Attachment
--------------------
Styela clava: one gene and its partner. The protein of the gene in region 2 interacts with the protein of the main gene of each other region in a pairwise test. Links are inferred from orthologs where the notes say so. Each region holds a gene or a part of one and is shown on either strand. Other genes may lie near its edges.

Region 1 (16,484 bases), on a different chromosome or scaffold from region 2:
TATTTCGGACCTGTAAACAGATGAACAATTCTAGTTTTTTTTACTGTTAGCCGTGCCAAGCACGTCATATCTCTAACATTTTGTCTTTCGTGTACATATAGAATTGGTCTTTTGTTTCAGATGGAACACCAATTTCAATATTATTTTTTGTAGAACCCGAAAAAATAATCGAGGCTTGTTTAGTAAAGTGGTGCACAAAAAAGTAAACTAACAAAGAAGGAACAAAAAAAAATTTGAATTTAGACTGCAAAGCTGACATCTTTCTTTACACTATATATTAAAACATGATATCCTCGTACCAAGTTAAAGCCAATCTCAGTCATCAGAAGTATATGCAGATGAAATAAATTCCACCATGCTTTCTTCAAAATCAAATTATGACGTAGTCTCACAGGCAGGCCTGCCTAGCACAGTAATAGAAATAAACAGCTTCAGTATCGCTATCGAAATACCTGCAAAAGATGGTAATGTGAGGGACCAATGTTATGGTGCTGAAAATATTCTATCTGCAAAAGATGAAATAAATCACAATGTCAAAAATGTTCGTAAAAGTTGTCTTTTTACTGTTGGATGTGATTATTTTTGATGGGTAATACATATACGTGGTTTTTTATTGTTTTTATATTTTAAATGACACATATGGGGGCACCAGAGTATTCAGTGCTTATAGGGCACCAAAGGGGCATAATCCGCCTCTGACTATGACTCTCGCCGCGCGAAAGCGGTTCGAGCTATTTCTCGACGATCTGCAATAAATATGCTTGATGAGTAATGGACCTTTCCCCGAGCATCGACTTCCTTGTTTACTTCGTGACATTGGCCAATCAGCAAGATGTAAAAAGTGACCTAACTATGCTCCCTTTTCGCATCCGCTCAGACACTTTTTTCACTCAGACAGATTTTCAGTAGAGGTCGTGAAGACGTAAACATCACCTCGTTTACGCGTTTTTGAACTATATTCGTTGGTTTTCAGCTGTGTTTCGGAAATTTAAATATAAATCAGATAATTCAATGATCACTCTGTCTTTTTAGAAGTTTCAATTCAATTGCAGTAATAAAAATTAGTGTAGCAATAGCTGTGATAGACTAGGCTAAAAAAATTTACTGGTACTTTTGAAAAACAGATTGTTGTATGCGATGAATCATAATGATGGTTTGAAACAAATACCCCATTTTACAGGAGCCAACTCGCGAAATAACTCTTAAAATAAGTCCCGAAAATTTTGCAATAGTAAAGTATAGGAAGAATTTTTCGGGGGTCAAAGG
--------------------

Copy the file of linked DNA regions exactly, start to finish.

Styela clava: one gene and its partner. The protein of the gene in region 2 interacts with the protein of the main gene of each other region in a pairwise test. Links are inferred from orthologs where the notes say so. Each region holds a gene or a part of one and is shown on either strand. Other genes may lie near its edges.

Region 1 (16,484 bases), on a different chromosome or scaffold from region 2:
TATTTCGGACCTGTAAACAGATGAACAATTCTAGTTTTTTTTACTGTTAGCCGTGCCAAGCACGTCATATCTCTAACATTTTGTCTTTCGTGTACATATAGAATTGGTCTTTTGTTTCAGATGGAACACCAATTTCAATATTATTTTTTGTAGAACCCGAAAAAATAATCGAGGCTTGTTTAGTAAAGTGGTGCACAAAAAAGTAAACTAACAAAGAAGGAACAAAAAAAAATTTGAATTTAGACTGCAAAGCTGACATCTTTCTTTACACTATATATTAAAACATGATATCCTCGTACCAAGTTAAAGCCAATCTCAGTCATCAGAAGTATATGCAGATGAAATAAATTCCACCATGCTTTCTTCAAAATCAAATTATGACGTAGTCTCACAGGCAGGCCTGCCTAGCACAGTAATAGAAATAAACAGCTTCAGTATCGCTATCGAAATACCTGCAAAAGATGGTAATGTGAGGGACCAATGTTATGGTGCTGAAAATATTCTATCTGCAAAAGATGAAATAAATCACAATGTCAAAAATGTTCGTAAAAGTTGTCTTTTTACTGTTGGATGTGATTATTTTTGATGGGTAATACATATACGTGGTTTTTTATTGTTTTTATATTTTAAATGACACATATGGGGGCACCAGAGTATTCAGTGCTTATAGGGCACCAAAGGGGCATAATCCGCCTCTGACTATGACTCTCGCCGCGCGAAAGCGGTTCGAGCTATTTCTCGACGATCTGCAATAAATATGCTTGATGAGTAATGGACCTTTCCCCGAGCATCGACTTCCTTGTTTACTTCGTGACATTGGCCAATCAGCAAGATGTAAAAAGTGACCTAACTATGCTCCCTTTTCGCATCCGCTCAGACACTTTTTTCACTCAGACAGATTTTCAGTAGAGGTCGTGAAGACGTAAACATCACCTCGTTTACGCGTTTTTGAACTATATTCGTTGGTTTTCAGCTGTGTTTCGGAAATTTAAATATAAATCAGATAATTCAATGATCACTCTGTCTTTTTAGAAGTTTCAATTCAATTGCAGTAATAAAAATTAGTGTAGCAATAGCTGTGATAGACTAGGCTAAAAAAATTTACTGGTACTTTTGAAAAACAGATTGTTGTATGCGATGAATCATAATGATGGTTTGAAACAAATACCCCATTTTACAGGAGCCAACTCGCGAAATAACTCTTAAAATAAGTCCCGAAAATTTTGCAATAGTAAAGTATAGGAAGAATTTTTCGGGGGTCAAAGG